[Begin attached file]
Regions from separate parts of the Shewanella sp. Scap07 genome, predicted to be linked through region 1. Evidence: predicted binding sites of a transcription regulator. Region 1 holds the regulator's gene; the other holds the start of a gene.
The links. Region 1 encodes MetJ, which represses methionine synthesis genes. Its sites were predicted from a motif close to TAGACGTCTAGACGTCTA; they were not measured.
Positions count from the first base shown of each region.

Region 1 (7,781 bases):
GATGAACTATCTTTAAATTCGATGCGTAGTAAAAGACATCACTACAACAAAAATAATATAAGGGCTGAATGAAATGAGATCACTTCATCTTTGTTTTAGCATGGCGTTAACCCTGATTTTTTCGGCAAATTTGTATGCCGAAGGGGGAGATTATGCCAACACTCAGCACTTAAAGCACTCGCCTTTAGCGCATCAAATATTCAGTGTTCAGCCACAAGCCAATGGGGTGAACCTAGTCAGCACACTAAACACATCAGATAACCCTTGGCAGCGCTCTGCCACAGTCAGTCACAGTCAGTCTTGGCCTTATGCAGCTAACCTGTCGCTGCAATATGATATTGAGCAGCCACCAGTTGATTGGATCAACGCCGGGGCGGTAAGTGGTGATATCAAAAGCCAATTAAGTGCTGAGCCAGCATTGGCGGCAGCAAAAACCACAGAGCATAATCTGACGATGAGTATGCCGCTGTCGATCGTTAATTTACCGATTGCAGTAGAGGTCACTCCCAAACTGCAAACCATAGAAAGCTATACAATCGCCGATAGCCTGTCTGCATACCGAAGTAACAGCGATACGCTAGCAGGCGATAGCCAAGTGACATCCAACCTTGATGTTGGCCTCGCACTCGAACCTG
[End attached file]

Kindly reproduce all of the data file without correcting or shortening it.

Regions from separate parts of the Shewanella sp. Scap07 genome, predicted to be linked through region 1. Evidence: predicted binding sites of a transcription regulator. Region 1 holds the regulator's gene; the other holds the start of a gene.
The links. Region 1 encodes MetJ, which represses methionine synthesis genes. Its sites were predicted from a motif close to TAGACGTCTAGACGTCTA; they were not measured.
Positions count from the first base shown of each region.

Region 1 (7,781 bases):
GATGAACTATCTTTAAATTCGATGCGTAGTAAAAGACATCACTACAACAAAAATAATATAAGGGCTGAATGAAATGAGATCACTTCATCTTTGTTTTAGCATGGCGTTAACCCTGATTTTTTCGGCAAATTTGTATGCCGAAGGGGGAGATTATGCCAACACTCAGCACTTAAAGCACTCGCCTTTAGCGCATCAAATATTCAGTGTTCAGCCACAAGCCAATGGGGTGAACCTAGTCAGCACACTAAACACATCAGATAACCCTTGGCAGCGCTCTGCCACAGTCAGTCACAGTCAGTCTTGGCCTTATGCAGCTAACCTGTCGCTGCAATATGATATTGAGCAGCCACCAGTTGATTGGATCAACGCCGGGGCGGTAAGTGGTGATATCAAAAGCCAATTAAGTGCTGAGCCAGCATTGGCGGCAGCAAAAACCACAGAGCATAATCTGACGATGAGTATGCCGCTGTCGATCGTTAATTTACCGATTGCAGTAGAGGTCACTCCCAAACTGCAAACCATAGAAAGCTATACAATCGCCGATAGCCTGTCTGCATACCGAAGTAACAGCGATACGCTAGCAGGCGATAGCCAAGTGACATCCAACCTTGATGTTGGCCTCGCACTCGAACCTG